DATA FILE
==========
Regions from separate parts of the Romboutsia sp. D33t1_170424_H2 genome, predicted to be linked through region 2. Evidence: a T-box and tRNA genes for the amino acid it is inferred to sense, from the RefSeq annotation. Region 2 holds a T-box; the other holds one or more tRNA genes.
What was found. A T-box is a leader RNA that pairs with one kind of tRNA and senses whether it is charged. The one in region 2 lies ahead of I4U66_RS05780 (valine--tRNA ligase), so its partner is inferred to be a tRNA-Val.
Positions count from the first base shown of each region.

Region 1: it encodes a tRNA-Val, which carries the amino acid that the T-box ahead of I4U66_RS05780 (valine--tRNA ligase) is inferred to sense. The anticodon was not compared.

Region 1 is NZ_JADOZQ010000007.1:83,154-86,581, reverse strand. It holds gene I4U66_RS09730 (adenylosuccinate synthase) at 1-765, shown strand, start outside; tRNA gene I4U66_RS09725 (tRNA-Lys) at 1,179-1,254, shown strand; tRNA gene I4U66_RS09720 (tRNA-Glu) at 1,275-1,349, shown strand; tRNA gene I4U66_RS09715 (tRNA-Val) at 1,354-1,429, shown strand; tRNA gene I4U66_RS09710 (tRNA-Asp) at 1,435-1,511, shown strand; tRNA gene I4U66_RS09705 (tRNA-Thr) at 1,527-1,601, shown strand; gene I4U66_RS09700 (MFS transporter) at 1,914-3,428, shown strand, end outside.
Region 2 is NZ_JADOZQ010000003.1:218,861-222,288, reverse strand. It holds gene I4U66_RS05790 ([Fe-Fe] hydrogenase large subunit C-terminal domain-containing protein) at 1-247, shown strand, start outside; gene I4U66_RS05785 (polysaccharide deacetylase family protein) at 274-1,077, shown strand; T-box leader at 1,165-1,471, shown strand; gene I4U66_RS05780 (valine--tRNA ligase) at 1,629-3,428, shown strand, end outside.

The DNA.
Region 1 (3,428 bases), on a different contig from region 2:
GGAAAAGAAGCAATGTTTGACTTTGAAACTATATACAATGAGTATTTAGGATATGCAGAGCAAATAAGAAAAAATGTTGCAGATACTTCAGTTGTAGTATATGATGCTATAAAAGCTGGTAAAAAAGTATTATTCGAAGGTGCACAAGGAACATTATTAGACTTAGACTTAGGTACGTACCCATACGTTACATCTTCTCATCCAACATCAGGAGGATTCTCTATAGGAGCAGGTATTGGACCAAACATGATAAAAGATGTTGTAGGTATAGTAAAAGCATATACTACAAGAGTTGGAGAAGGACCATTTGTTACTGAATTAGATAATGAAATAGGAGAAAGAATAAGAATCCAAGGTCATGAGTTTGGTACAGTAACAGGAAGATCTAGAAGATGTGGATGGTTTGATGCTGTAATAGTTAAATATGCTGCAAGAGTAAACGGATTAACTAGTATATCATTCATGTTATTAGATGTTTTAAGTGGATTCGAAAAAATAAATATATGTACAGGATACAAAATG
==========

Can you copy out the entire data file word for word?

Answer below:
Regions from separate parts of the Romboutsia sp. D33t1_170424_H2 genome, predicted to be linked through region 2. Evidence: a T-box and tRNA genes for the amino acid it is inferred to sense, from the RefSeq annotation. Region 2 holds a T-box; the other holds one or more tRNA genes.
What was found. A T-box is a leader RNA that pairs with one kind of tRNA and senses whether it is charged. The one in region 2 lies ahead of I4U66_RS05780 (valine--tRNA ligase), so its partner is inferred to be a tRNA-Val.
Positions count from the first base shown of each region.

Region 1: it encodes a tRNA-Val, which carries the amino acid that the T-box ahead of I4U66_RS05780 (valine--tRNA ligase) is inferred to sense. The anticodon was not compared.

Region 1 is NZ_JADOZQ010000007.1:83,154-86,581, reverse strand. It holds gene I4U66_RS09730 (adenylosuccinate synthase) at 1-765, shown strand, start outside; tRNA gene I4U66_RS09725 (tRNA-Lys) at 1,179-1,254, shown strand; tRNA gene I4U66_RS09720 (tRNA-Glu) at 1,275-1,349, shown strand; tRNA gene I4U66_RS09715 (tRNA-Val) at 1,354-1,429, shown strand; tRNA gene I4U66_RS09710 (tRNA-Asp) at 1,435-1,511, shown strand; tRNA gene I4U66_RS09705 (tRNA-Thr) at 1,527-1,601, shown strand; gene I4U66_RS09700 (MFS transporter) at 1,914-3,428, shown strand, end outside.
Region 2 is NZ_JADOZQ010000003.1:218,861-222,288, reverse strand. It holds gene I4U66_RS05790 ([Fe-Fe] hydrogenase large subunit C-terminal domain-containing protein) at 1-247, shown strand, start outside; gene I4U66_RS05785 (polysaccharide deacetylase family protein) at 274-1,077, shown strand; T-box leader at 1,165-1,471, shown strand; gene I4U66_RS05780 (valine--tRNA ligase) at 1,629-3,428, shown strand, end outside.

The DNA.
Region 1 (3,428 bases), on a different contig from region 2:
GGAAAAGAAGCAATGTTTGACTTTGAAACTATATACAATGAGTATTTAGGATATGCAGAGCAAATAAGAAAAAATGTTGCAGATACTTCAGTTGTAGTATATGATGCTATAAAAGCTGGTAAAAAAGTATTATTCGAAGGTGCACAAGGAACATTATTAGACTTAGACTTAGGTACGTACCCATACGTTACATCTTCTCATCCAACATCAGGAGGATTCTCTATAGGAGCAGGTATTGGACCAAACATGATAAAAGATGTTGTAGGTATAGTAAAAGCATATACTACAAGAGTTGGAGAAGGACCATTTGTTACTGAATTAGATAATGAAATAGGAGAAAGAATAAGAATCCAAGGTCATGAGTTTGGTACAGTAACAGGAAGATCTAGAAGATGTGGATGGTTTGATGCTGTAATAGTTAAATATGCTGCAAGAGTAAACGGATTAACTAGTATATCATTCATGTTATTAGATGTTTTAAGTGGATTCGAAAAAATAAATATATGTACAGGATACAAAATG